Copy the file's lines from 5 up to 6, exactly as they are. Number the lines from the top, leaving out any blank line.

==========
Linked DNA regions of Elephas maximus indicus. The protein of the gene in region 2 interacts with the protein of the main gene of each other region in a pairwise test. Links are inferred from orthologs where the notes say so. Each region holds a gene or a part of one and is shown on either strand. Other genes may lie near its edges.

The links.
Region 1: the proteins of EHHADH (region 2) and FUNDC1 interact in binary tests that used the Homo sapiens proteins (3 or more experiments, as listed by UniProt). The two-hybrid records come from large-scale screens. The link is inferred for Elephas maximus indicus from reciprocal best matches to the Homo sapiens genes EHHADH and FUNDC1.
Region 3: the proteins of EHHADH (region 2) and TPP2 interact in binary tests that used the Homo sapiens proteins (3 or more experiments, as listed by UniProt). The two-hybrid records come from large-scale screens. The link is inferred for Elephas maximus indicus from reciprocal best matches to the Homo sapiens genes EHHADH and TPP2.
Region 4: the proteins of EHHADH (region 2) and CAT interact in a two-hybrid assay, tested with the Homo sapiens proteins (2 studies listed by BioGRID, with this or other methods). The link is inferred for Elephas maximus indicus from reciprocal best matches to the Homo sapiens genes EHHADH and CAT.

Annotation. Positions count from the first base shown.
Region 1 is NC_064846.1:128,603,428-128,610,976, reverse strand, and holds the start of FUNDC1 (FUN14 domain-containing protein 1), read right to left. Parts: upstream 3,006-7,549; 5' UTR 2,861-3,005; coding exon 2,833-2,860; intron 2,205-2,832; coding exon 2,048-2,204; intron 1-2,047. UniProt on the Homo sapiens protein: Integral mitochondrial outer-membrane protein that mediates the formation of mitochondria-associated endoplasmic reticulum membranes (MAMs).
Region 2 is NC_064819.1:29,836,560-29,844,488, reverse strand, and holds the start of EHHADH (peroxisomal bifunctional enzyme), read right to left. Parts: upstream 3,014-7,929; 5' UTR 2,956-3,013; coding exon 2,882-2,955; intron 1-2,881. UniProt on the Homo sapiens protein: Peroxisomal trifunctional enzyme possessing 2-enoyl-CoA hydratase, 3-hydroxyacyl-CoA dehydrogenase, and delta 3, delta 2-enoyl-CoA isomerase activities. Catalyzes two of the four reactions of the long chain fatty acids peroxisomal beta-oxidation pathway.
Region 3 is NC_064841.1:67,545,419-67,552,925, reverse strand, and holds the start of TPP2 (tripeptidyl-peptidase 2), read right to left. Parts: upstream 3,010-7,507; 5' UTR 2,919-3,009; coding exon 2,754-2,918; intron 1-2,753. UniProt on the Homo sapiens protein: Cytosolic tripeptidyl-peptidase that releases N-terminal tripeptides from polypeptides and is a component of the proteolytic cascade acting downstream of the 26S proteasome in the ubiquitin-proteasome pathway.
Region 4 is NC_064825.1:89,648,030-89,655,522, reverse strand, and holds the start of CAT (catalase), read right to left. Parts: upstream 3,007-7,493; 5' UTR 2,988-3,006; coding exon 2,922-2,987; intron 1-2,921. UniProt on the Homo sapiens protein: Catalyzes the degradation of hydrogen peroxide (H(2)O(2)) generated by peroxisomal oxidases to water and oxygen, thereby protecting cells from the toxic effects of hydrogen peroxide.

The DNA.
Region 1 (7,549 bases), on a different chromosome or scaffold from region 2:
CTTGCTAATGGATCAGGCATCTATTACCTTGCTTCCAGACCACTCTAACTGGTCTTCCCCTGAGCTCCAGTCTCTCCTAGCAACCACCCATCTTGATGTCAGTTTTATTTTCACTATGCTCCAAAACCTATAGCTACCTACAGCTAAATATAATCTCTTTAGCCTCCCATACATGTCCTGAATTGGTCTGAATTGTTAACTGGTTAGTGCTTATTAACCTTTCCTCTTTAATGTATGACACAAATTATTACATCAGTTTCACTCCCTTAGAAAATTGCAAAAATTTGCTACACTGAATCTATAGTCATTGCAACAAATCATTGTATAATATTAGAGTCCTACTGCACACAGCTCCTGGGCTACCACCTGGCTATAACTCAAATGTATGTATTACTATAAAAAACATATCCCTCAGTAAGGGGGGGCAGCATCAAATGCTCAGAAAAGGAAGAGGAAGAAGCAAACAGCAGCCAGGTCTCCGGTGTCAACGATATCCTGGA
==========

Region 4: the proteins of EHHADH (region 2) and CAT interact in a two-hybrid assay, tested with the Homo sapiens proteins (2 studies listed by BioGRID, with this or other methods). The link is inferred for Elephas maximus indicus from reciprocal best matches to the Homo sapiens genes EHHADH and CAT.

Annotation. Positions count from the first base shown.